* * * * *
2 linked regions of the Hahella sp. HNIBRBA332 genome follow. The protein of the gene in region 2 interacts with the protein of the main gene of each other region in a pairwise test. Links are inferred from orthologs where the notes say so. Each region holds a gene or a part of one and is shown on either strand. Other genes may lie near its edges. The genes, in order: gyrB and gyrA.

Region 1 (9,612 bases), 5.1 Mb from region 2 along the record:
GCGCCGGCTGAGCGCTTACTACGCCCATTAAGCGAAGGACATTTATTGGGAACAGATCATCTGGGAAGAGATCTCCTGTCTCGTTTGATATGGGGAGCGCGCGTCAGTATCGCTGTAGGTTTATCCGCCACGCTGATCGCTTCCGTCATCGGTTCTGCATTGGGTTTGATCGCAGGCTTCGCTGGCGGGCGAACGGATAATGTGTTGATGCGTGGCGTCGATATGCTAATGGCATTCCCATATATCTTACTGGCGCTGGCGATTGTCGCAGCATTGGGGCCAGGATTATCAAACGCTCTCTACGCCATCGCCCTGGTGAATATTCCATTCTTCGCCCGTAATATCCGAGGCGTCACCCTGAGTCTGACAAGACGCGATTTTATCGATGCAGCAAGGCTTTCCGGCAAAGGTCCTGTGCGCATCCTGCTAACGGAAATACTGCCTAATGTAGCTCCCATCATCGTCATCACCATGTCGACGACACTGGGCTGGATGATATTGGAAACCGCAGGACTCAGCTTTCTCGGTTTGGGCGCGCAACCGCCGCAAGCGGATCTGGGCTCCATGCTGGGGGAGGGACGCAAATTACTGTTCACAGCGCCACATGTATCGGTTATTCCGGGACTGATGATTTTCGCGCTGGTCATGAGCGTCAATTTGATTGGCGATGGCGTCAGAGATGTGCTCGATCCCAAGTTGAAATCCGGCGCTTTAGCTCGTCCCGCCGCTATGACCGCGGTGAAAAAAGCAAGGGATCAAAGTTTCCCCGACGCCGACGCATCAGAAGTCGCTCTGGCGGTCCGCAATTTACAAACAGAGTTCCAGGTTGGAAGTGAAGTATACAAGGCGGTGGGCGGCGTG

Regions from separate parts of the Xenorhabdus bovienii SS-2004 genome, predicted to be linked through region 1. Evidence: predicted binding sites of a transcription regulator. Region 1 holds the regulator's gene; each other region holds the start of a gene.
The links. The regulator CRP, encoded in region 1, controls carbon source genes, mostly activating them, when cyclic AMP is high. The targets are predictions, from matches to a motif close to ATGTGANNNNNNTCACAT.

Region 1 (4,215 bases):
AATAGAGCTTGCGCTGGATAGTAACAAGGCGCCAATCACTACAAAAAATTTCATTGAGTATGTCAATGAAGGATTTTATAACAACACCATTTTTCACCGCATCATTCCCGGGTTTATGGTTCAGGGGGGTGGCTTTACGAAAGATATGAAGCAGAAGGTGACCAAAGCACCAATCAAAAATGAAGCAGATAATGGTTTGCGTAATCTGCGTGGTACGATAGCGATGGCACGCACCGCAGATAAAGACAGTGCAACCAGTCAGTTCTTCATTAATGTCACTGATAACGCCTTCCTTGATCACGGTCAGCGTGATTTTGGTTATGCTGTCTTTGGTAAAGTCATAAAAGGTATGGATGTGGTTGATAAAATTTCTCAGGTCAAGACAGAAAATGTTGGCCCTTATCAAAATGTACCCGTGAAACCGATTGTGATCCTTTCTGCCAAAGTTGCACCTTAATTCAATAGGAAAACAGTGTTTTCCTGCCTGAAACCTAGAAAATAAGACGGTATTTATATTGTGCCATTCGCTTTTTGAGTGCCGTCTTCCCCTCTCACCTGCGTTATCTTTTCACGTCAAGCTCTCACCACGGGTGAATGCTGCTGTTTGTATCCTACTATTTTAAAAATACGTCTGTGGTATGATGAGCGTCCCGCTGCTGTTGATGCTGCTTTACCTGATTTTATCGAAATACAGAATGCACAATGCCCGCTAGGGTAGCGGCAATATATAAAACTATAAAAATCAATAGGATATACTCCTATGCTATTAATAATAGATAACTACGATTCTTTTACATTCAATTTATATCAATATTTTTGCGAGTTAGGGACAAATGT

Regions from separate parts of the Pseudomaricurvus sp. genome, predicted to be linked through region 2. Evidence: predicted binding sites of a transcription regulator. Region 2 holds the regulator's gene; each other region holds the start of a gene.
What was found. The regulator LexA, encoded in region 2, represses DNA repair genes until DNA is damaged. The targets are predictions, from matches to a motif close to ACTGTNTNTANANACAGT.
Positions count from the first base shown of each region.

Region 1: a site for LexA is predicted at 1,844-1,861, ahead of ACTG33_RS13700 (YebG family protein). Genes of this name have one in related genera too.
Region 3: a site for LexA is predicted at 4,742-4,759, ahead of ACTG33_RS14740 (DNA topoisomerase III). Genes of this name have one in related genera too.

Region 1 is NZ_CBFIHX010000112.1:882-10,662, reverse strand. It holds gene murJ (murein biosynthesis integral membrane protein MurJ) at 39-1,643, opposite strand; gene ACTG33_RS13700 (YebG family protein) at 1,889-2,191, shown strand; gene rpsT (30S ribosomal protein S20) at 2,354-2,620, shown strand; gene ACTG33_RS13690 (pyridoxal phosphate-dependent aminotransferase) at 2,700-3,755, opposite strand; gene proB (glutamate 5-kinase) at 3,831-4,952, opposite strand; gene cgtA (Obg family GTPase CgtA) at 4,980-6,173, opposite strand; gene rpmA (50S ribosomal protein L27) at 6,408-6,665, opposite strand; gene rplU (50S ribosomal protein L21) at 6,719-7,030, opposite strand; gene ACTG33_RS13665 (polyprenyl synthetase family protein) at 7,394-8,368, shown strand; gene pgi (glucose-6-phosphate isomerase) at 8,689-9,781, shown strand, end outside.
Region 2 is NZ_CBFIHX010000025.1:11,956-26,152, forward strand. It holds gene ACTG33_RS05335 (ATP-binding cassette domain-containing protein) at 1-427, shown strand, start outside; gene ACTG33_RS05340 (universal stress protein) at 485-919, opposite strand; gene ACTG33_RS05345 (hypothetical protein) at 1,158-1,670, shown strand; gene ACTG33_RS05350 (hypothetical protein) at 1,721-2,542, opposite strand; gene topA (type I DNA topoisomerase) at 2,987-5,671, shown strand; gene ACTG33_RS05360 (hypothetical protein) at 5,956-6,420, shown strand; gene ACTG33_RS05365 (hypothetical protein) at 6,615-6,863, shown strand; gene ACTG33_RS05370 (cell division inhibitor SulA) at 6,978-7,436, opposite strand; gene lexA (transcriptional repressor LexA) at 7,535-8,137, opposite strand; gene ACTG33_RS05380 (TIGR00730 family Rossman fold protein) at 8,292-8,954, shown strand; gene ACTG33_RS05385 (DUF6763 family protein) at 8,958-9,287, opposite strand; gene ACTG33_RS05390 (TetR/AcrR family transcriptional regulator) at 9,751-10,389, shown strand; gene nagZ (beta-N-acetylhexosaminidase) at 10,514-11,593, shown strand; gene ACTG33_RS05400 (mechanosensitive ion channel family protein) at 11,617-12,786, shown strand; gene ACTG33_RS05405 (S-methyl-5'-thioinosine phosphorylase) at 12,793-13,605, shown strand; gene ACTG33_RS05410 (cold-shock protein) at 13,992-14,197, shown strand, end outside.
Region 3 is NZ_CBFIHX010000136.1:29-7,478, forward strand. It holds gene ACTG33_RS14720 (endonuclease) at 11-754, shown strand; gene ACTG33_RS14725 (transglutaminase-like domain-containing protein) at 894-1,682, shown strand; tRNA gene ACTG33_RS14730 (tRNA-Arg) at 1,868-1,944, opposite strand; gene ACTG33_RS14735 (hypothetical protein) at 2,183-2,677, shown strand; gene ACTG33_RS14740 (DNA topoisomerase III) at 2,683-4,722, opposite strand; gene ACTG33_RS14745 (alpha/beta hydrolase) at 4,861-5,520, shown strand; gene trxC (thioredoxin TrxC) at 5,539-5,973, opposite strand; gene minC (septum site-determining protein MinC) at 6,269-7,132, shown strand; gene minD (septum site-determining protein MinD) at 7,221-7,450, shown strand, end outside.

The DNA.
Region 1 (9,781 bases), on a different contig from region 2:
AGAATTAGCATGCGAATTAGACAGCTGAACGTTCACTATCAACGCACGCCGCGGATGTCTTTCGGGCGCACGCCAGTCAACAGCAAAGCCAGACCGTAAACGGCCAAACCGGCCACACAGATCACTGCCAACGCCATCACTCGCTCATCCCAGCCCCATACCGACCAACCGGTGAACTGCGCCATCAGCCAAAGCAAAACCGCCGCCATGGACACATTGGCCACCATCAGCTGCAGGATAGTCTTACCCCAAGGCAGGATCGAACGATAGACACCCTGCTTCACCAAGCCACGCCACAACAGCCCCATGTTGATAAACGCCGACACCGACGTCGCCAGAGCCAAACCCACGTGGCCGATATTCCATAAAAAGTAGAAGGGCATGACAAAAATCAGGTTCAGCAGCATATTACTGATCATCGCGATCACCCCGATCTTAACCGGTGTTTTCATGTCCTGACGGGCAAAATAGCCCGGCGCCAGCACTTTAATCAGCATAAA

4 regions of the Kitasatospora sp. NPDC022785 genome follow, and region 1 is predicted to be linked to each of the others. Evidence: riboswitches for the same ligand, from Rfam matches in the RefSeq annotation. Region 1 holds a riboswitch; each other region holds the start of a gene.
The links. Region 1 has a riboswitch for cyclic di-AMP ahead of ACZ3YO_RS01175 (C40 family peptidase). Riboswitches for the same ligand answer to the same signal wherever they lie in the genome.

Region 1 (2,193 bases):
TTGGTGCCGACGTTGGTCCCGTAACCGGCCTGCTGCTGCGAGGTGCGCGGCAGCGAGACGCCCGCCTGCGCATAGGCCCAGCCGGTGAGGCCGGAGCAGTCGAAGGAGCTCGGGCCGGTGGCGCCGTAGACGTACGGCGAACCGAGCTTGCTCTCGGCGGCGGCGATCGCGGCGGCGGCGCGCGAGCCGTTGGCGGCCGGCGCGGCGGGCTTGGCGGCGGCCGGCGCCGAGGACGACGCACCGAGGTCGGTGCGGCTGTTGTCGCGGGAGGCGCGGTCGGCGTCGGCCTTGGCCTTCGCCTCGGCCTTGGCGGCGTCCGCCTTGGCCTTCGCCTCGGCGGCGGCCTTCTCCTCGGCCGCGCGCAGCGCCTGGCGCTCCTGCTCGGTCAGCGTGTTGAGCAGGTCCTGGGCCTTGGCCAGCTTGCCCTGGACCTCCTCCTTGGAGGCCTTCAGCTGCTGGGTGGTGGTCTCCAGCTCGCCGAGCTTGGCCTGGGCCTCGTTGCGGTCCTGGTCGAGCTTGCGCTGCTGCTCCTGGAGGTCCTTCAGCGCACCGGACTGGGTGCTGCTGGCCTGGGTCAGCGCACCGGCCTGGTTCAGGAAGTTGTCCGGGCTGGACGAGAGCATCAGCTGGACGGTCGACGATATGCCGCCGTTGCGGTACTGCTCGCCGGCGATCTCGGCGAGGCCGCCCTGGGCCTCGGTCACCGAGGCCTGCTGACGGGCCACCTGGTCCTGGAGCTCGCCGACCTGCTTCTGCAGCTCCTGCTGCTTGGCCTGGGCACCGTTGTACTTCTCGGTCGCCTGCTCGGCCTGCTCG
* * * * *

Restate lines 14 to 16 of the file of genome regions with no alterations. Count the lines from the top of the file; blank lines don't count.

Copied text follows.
Region 2 is NZ_CBFIHX010000025.1:11,956-26,152, forward strand. It holds gene ACTG33_RS05335 (ATP-binding cassette domain-containing protein) at 1-427, shown strand, start outside; gene ACTG33_RS05340 (universal stress protein) at 485-919, opposite strand; gene ACTG33_RS05345 (hypothetical protein) at 1,158-1,670, shown strand; gene ACTG33_RS05350 (hypothetical protein) at 1,721-2,542, opposite strand; gene topA (type I DNA topoisomerase) at 2,987-5,671, shown strand; gene ACTG33_RS05360 (hypothetical protein) at 5,956-6,420, shown strand; gene ACTG33_RS05365 (hypothetical protein) at 6,615-6,863, shown strand; gene ACTG33_RS05370 (cell division inhibitor SulA) at 6,978-7,436, opposite strand; gene lexA (transcriptional repressor LexA) at 7,535-8,137, opposite strand; gene ACTG33_RS05380 (TIGR00730 family Rossman fold protein) at 8,292-8,954, shown strand; gene ACTG33_RS05385 (DUF6763 family protein) at 8,958-9,287, opposite strand; gene ACTG33_RS05390 (TetR/AcrR family transcriptional regulator) at 9,751-10,389, shown strand; gene nagZ (beta-N-acetylhexosaminidase) at 10,514-11,593, shown strand; gene ACTG33_RS05400 (mechanosensitive ion channel family protein) at 11,617-12,786, shown strand; gene ACTG33_RS05405 (S-methyl-5'-thioinosine phosphorylase) at 12,793-13,605, shown strand; gene ACTG33_RS05410 (cold-shock protein) at 13,992-14,197, shown strand, end outside.
Region 3 is NZ_CBFIHX010000136.1:29-7,478, forward strand. It holds gene ACTG33_RS14720 (endonuclease) at 11-754, shown strand; gene ACTG33_RS14725 (transglutaminase-like domain-containing protein) at 894-1,682, shown strand; tRNA gene ACTG33_RS14730 (tRNA-Arg) at 1,868-1,944, opposite strand; gene ACTG33_RS14735 (hypothetical protein) at 2,183-2,677, shown strand; gene ACTG33_RS14740 (DNA topoisomerase III) at 2,683-4,722, opposite strand; gene ACTG33_RS14745 (alpha/beta hydrolase) at 4,861-5,520, shown strand; gene trxC (thioredoxin TrxC) at 5,539-5,973, opposite strand; gene minC (septum site-determining protein MinC) at 6,269-7,132, shown strand; gene minD (septum site-determining protein MinD) at 7,221-7,450, shown strand, end outside.

The DNA.